I really liked the Apple Watch SE (2020).
It offered a fantastic $329 starting price tag, a great-looking display with relatively small bezels and access to Apple’s industry-leading Watch App store. When I reviewed the smartwatch, I described it as the best wearable available for price-conscious Apple users not interested in the health features higher-end Apple Watches offer.
In short, the smartwatch was near perfect, except for the absence of the stellar always-on display featured in the Apple Watch Series 5 and above.
This is where the new Apple Watch SE (2022) comes in. It’s a minor upgrade to the original Apple Watch SE that, unfortunately, still doesn’t feature an always-on display or the ability to text directly from the device like its higher-end counterparts. It also lacks several of Series 8’s health-focused features like blood oxygen levels, ECG or the new body temperature sensor. It remains a bare-bones smartwatch targetting those less interested in the health side of the wearable.
Like its predecessor, the Apple Watch SE (2022) is available in 40mm and 44mm variant aluminum finishes, including ‘Starlight,’ ‘Midnight,’ and ‘Silver.’ The display and overall design of the SE look identical to the first-gen version, except for the redesigned brushed back that matches the colour of the front of the smartwatch. It’s a subtle touch, but it makes the SE look higher-end and more complete, despite its decidedly entry-level price tag.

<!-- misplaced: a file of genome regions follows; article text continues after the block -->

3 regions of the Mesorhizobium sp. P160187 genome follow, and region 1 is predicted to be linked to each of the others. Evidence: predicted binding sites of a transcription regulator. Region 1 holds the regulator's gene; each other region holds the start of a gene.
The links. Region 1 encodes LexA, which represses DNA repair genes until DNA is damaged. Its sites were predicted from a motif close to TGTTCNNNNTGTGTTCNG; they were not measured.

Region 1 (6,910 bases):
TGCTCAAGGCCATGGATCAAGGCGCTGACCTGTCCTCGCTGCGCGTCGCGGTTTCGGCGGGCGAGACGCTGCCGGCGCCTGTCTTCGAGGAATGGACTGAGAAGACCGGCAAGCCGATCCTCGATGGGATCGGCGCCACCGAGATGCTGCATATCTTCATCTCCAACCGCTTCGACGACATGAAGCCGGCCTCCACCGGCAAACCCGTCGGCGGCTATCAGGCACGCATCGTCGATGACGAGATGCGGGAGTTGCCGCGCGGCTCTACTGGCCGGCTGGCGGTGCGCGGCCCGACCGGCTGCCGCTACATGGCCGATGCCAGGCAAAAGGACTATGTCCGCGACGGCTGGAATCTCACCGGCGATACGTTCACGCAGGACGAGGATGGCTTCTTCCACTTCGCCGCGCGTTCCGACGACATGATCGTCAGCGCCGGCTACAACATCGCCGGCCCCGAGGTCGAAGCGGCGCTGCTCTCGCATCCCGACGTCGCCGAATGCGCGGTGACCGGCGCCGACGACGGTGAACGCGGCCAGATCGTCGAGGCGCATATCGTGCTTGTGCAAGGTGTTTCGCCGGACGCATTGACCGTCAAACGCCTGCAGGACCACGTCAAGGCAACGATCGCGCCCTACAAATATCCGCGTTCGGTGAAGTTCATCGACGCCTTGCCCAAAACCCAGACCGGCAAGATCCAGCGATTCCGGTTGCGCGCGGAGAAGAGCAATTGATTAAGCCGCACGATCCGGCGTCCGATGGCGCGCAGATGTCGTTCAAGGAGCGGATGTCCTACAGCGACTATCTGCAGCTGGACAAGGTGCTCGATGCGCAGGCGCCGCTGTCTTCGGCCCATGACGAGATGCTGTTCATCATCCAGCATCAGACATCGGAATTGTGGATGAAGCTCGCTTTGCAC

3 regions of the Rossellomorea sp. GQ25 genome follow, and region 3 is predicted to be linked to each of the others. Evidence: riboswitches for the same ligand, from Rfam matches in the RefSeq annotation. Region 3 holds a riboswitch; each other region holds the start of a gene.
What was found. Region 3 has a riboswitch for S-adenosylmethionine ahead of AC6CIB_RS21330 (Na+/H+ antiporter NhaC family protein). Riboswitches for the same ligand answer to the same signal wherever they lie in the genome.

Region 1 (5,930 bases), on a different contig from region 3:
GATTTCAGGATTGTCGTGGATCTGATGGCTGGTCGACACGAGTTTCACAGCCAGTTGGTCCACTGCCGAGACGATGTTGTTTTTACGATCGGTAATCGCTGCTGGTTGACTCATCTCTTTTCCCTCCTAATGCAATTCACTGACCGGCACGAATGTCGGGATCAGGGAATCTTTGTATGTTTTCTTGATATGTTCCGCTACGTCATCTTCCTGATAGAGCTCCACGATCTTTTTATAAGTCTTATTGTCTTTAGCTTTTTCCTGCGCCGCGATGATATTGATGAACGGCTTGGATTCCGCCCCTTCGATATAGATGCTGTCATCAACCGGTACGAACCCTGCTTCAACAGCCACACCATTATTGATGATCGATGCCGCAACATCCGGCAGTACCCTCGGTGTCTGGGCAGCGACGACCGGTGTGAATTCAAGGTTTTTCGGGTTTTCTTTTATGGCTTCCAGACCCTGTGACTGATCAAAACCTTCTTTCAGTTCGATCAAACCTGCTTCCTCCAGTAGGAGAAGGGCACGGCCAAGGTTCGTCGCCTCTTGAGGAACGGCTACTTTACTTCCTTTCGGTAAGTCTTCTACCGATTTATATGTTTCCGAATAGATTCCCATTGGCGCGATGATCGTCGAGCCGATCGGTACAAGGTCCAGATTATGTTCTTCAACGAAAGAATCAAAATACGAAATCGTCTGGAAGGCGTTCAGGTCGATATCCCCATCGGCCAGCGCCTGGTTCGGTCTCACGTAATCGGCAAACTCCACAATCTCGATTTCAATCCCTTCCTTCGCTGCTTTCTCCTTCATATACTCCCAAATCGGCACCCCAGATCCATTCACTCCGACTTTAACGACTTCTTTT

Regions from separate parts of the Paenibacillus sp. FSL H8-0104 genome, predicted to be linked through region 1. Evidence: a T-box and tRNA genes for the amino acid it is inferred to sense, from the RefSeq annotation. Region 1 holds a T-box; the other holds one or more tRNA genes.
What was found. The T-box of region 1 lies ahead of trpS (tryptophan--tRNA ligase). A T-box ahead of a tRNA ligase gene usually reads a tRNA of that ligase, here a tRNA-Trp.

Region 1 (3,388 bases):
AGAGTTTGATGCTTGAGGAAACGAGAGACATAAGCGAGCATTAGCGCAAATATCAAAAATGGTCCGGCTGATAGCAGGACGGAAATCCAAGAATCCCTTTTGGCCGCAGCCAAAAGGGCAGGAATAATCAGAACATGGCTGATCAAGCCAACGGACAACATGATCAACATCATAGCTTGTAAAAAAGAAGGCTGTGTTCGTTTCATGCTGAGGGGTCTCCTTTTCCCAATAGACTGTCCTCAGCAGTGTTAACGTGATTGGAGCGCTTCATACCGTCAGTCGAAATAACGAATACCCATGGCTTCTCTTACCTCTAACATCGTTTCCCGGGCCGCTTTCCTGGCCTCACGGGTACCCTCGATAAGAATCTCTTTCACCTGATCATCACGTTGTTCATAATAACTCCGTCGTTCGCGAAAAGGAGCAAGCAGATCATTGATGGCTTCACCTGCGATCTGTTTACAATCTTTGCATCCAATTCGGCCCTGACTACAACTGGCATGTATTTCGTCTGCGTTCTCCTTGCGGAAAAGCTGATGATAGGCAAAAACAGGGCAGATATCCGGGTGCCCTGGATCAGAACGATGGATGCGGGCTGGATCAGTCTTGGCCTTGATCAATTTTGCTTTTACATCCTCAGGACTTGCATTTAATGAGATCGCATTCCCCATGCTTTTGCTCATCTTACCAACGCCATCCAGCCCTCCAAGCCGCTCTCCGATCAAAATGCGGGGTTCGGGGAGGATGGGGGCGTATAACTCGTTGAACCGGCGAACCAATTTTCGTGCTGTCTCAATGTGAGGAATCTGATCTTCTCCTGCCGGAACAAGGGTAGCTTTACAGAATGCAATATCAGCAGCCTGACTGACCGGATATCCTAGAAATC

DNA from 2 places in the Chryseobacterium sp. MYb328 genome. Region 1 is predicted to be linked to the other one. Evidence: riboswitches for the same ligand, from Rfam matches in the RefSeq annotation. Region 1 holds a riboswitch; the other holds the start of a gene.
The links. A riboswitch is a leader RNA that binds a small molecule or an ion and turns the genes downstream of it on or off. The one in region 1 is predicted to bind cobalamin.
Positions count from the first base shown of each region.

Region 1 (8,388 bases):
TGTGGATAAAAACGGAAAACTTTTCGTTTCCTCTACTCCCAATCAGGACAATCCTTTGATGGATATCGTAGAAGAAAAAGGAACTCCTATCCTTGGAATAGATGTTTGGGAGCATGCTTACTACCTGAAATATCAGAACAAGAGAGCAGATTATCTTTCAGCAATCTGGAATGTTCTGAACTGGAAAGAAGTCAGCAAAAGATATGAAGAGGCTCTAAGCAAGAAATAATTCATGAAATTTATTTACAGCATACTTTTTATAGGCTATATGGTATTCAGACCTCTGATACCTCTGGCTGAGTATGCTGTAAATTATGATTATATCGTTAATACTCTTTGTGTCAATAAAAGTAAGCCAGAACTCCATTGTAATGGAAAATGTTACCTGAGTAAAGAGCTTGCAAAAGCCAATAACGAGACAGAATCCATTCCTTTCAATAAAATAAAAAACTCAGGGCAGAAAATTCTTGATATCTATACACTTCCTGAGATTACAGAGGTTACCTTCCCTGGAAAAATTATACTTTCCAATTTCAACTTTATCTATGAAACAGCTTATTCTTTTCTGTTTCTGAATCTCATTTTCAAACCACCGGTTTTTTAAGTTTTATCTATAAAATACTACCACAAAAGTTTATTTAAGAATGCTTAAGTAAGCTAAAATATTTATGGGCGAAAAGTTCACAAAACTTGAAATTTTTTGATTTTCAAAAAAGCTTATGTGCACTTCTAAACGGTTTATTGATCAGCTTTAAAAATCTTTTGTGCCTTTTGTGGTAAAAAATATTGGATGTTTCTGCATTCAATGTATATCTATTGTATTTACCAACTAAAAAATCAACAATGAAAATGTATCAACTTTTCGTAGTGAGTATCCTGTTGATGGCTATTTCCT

Beyond this change, the only notable upgrade to the Apple Watch SE is the smartwatch’s new S8 chip, which Apple says gives the wearable a 20 percent power boost compared to its predecessor. While my experience with the original Apple Watch SE was generally solid, I sometimes encountered slowdowns when running third-party apps like Strava or Wind Speed. This is no longer an issue with the jump from the S5 to the S8 during my brief time with the Apple Watch SE (2022).
Of course, the Apple Watch SE (2022) features all of watchOS 9’s best features like ‘Low Power Mode,’ ‘Car Crash Detection,’ ‘Sleep Stages,’ medication tracking, more detailed workout metrics and more, alongside additional Watch Faces like ‘Playtime,’ ‘Lunar,’ ‘Metropolitan’ and ‘Modular.’
Like the Series 8, watchOS 9 (which also supports the 1st-gen Apple Watch SE) is a more significant update to the Apple Watch SE (2022) than the wearable’s actual hardware in some respects, with the new chip being the notable exception.
Similar to the original Apple Watch SE, Apple’s refreshed entry-level smartwatch offers a solid but bare-bones smartwatch experience at a reasonable $329 price tag. I still miss the always-on display and wish Apple brought it to its lower-end wearable, but those who don’t know what they’re missing likely won’t have the same issue with the new SE.
The Apple Watch SE (2022) starts at $329 and is available now.
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